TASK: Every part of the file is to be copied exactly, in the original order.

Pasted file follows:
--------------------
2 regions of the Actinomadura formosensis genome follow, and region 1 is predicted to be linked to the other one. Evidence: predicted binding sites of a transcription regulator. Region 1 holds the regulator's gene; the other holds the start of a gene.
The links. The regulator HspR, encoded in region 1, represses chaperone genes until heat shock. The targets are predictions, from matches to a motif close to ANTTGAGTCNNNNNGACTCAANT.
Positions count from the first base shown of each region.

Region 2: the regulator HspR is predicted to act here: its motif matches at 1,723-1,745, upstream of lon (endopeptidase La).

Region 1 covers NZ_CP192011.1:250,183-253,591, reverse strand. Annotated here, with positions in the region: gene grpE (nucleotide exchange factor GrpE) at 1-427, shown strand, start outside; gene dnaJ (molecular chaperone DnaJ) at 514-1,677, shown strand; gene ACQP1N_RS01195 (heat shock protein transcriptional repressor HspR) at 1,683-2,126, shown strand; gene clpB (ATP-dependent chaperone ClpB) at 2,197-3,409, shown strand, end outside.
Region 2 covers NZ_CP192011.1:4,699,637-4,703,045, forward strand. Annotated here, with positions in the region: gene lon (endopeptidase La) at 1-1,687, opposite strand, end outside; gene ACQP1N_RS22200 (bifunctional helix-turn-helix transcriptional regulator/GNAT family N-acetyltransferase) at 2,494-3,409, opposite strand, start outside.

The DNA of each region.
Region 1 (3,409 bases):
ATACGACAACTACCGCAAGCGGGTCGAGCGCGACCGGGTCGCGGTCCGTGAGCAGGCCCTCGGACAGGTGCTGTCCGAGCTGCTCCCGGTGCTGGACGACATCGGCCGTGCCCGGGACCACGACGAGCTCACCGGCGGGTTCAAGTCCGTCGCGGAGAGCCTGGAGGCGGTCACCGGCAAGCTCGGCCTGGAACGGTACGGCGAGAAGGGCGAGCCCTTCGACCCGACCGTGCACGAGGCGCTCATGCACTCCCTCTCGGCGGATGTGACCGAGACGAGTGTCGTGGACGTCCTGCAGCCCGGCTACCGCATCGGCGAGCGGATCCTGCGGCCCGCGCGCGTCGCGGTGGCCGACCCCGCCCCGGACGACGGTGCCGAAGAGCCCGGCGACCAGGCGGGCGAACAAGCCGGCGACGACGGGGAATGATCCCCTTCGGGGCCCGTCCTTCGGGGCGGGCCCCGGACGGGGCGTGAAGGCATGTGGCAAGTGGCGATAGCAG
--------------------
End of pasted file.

2 regions of the Actinomadura formosensis genome follow, and region 1 is predicted to be linked to the other one. Evidence: predicted binding sites of a transcription regulator. Region 1 holds the regulator's gene; the other holds the start of a gene.
The links. The regulator HspR, encoded in region 1, represses chaperone genes until heat shock. The targets are predictions, from matches to a motif close to ANTTGAGTCNNNNNGACTCAANT.
Positions count from the first base shown of each region.

Region 2: the regulator HspR is predicted to act here: its motif matches at 1,723-1,745, upstream of lon (endopeptidase La).

Region 1 covers NZ_CP192011.1:250,183-253,591, reverse strand. Annotated here, with positions in the region: gene grpE (nucleotide exchange factor GrpE) at 1-427, shown strand, start outside; gene dnaJ (molecular chaperone DnaJ) at 514-1,677, shown strand; gene ACQP1N_RS01195 (heat shock protein transcriptional repressor HspR) at 1,683-2,126, shown strand; gene clpB (ATP-dependent chaperone ClpB) at 2,197-3,409, shown strand, end outside.
Region 2 covers NZ_CP192011.1:4,699,637-4,703,045, forward strand. Annotated here, with positions in the region: gene lon (endopeptidase La) at 1-1,687, opposite strand, end outside; gene ACQP1N_RS22200 (bifunctional helix-turn-helix transcriptional regulator/GNAT family N-acetyltransferase) at 2,494-3,409, opposite strand, start outside.

The DNA of each region.
Region 1 (3,409 bases):
ATACGACAACTACCGCAAGCGGGTCGAGCGCGACCGGGTCGCGGTCCGTGAGCAGGCCCTCGGACAGGTGCTGTCCGAGCTGCTCCCGGTGCTGGACGACATCGGCCGTGCCCGGGACCACGACGAGCTCACCGGCGGGTTCAAGTCCGTCGCGGAGAGCCTGGAGGCGGTCACCGGCAAGCTCGGCCTGGAACGGTACGGCGAGAAGGGCGAGCCCTTCGACCCGACCGTGCACGAGGCGCTCATGCACTCCCTCTCGGCGGATGTGACCGAGACGAGTGTCGTGGACGTCCTGCAGCCCGGCTACCGCATCGGCGAGCGGATCCTGCGGCCCGCGCGCGTCGCGGTGGCCGACCCCGCCCCGGACGACGGTGCCGAAGAGCCCGGCGACCAGGCGGGCGAACAAGCCGGCGACGACGGGGAATGATCCCCTTCGGGGCCCGTCCTTCGGGGCGGGCCCCGGACGGGGCGTGAAGGCATGTGGCAAGTGGCGATAGCAG